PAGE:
Companion Relationship with the Diocese of Nzara
in South Sudan
Ray Gaebler, Diocesan Coordinator
Web site: http://nzara.anglican.org/index.php
Updates on Situation in Diocese of Nzara in the South Sudan
An email from Bishop Peni that was shared by The Rev. Mary Cole-Duvall:
December 24, 2014
Dear brothers and sisters in Christ. I am so happy this evening to pass my warm greetings to you all in St. Timothy Episcopal church. It has been uneasy times for us. Some of you may remember my humble request for prayers for this new nation. It has been very hard and painful. We trust God that peace will once again prevail. Many lives indeed in Juba and other places are lost to the same kind of trouble we fought against.
Despite all our worries for those who have been killed and also being afraid that this might happen in our own state, we as the religious leaders here are doing our best to alert our soldiers not to fight here. Yesterday we hold many prayers in the freedom squares in West Equatorial State to pray for peace. This morning three bishops, including myself had a press confrence to address our nation to restrain from violence and seek a peaceful means of solving the problem. Please do earnestly pray for us to stay safe and respected. We do all we can not to take sides but to remain neutral.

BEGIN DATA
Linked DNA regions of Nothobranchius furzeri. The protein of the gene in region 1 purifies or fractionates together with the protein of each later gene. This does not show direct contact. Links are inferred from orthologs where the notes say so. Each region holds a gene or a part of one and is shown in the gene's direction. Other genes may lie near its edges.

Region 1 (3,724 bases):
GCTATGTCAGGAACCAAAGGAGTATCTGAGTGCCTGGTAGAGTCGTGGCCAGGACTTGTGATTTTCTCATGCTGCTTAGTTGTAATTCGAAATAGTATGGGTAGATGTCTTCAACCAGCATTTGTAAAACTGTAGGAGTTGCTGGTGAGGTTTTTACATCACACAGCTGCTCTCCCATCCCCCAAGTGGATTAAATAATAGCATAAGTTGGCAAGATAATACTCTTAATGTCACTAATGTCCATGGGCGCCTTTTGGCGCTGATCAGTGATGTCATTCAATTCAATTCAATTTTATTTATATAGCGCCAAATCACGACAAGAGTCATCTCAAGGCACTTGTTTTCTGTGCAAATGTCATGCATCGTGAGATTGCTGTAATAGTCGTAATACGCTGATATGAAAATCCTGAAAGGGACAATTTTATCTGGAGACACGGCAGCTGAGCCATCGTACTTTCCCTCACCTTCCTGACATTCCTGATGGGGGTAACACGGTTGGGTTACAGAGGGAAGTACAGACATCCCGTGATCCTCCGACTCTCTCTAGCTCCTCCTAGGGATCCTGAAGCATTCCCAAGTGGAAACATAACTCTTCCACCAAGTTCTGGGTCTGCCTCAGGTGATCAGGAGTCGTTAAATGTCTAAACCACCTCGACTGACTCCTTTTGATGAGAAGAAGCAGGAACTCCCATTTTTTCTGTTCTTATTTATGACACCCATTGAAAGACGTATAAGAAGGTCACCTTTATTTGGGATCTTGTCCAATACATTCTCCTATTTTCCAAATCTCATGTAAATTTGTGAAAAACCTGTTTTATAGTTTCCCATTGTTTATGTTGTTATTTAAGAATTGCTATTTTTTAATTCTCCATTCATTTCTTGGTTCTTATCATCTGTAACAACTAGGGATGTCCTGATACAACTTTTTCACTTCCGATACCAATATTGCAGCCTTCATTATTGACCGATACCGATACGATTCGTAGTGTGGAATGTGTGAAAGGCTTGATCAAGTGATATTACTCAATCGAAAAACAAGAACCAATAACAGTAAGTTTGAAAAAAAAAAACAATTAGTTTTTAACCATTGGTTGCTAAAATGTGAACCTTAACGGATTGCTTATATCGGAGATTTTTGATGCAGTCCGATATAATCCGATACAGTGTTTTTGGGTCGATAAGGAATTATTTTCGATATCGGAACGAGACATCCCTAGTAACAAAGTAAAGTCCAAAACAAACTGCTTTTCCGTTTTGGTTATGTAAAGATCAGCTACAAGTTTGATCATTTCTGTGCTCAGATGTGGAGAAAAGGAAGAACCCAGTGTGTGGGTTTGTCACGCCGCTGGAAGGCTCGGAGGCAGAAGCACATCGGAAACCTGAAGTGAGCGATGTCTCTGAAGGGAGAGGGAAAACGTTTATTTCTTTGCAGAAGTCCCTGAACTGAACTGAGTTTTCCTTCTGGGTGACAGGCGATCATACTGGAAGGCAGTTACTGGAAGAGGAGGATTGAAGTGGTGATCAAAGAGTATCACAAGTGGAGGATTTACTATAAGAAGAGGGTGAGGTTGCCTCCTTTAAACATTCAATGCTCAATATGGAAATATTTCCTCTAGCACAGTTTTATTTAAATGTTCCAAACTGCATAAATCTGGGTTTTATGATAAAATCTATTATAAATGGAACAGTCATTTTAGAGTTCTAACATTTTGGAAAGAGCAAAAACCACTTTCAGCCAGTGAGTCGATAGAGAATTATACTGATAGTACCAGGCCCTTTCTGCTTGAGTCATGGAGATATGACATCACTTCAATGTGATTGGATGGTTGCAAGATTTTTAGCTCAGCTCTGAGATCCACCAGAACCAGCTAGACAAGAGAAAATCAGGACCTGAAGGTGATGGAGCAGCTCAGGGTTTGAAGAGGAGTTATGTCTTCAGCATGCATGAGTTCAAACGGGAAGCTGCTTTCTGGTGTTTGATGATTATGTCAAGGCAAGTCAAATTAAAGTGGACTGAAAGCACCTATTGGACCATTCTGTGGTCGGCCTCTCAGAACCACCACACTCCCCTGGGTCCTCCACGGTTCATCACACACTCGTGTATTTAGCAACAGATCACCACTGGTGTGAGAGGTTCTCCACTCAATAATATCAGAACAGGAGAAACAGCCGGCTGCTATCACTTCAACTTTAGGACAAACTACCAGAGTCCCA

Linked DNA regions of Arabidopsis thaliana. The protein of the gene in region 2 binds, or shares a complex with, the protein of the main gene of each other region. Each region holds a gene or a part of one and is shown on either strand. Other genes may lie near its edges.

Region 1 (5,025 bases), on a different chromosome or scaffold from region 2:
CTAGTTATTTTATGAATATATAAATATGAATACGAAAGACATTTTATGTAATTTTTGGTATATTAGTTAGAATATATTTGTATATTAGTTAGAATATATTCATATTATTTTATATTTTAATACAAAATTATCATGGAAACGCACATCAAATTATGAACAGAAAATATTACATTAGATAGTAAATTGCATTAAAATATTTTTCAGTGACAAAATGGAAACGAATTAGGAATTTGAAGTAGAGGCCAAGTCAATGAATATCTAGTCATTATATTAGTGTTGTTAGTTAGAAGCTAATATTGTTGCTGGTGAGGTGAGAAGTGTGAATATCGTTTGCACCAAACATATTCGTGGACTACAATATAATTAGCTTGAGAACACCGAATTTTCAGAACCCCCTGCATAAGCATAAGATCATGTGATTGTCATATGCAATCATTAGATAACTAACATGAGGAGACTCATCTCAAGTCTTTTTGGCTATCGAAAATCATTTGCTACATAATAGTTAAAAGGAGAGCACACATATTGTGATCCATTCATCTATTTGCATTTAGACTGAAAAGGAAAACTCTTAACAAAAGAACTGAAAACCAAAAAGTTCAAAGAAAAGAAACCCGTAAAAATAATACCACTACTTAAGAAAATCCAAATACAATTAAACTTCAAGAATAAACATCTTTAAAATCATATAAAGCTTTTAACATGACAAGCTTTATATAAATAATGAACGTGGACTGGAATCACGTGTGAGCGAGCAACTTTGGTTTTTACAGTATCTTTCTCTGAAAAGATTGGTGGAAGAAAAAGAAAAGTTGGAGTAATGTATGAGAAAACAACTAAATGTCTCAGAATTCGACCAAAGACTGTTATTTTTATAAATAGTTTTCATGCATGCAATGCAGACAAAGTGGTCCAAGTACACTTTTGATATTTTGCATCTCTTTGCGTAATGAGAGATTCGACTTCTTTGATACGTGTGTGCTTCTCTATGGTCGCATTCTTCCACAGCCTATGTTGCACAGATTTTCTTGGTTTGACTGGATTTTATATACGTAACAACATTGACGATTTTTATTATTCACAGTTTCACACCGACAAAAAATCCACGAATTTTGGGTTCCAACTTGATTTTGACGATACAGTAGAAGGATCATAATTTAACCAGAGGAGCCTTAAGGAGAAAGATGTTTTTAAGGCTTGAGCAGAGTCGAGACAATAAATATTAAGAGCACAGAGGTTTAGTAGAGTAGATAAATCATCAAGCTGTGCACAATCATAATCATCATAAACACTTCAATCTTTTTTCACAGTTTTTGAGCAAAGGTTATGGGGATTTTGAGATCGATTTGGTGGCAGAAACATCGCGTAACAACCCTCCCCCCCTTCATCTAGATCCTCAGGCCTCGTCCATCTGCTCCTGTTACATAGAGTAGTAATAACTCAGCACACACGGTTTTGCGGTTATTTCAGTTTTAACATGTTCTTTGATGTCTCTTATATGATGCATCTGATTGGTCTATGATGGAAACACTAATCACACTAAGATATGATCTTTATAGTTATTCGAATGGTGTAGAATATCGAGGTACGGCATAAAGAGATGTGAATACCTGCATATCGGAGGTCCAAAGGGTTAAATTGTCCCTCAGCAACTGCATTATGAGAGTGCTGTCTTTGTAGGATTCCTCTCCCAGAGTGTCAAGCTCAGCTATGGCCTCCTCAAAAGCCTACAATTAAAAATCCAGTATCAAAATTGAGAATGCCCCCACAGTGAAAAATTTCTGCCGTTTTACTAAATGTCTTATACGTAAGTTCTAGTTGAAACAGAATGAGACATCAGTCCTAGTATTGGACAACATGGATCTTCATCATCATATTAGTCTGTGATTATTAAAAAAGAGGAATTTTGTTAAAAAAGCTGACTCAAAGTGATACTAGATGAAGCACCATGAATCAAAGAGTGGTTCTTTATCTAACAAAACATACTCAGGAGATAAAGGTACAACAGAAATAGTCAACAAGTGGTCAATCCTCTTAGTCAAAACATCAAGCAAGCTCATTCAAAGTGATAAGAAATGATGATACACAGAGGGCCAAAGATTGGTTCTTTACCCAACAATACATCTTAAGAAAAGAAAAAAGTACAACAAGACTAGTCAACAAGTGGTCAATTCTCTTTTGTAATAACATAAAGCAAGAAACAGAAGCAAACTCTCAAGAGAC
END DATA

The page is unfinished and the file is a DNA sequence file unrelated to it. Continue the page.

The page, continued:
I Wish you all Merry Christmas.
Bishop Samuel Peni
Ray Gaebler, our Diocesan Coordinator of Companions of Nzara sends word of his communication with Nzara's bishop, The Rt. Rev. Samuel Peni. Nzara is a good distance from Juba, where the conflict is most intensely felt; but concerns are still very real.
A few days ago, religious authorities in Sudan called for peaceful resolution to unfolding conflicts.
Mon, Dec 23, 2013
Bp. Peni called today to say all is peaceful in Nzara and nearby yambio where both his and Sentina’s families live. The mayhem is far from Nzara and moving farther away as the rebels have moved into Unity State to try to take over the oil producing areas. There are no Dinka nor Nuer tribal groups in his vicinity. They are glad to have all his children home for Christmas as they are on vacation from their school in Uganda.
Samuel has been visiting all the deaneries for confirmation, making several trips each week since the beginning of Advent. He is home now for Christmas and preparing for Christmas services. They are 9 hours ahead of Iowa so it is already Christmas eve in Nzara. He wishes us all a happy Christmas and asks that we pray for a cessation of hostilities and safe travel for all.
Samuel is chair of the Episcopal Committee of the Peace and Reconciliation Commission and hopes to travel to South Africa for a conference in this regard immediately after Holy Name Day. Presently he is booked to go to Juba on Jan. 2 then to South Africa via Entebbe on Jan. 4. Obviously the safety of traveling through Juba is a concern now and he may try to go directly to Kampala if necessary. If all goes well he will return to South Sudan on Jan. 12. The children will go back to school that week or the following.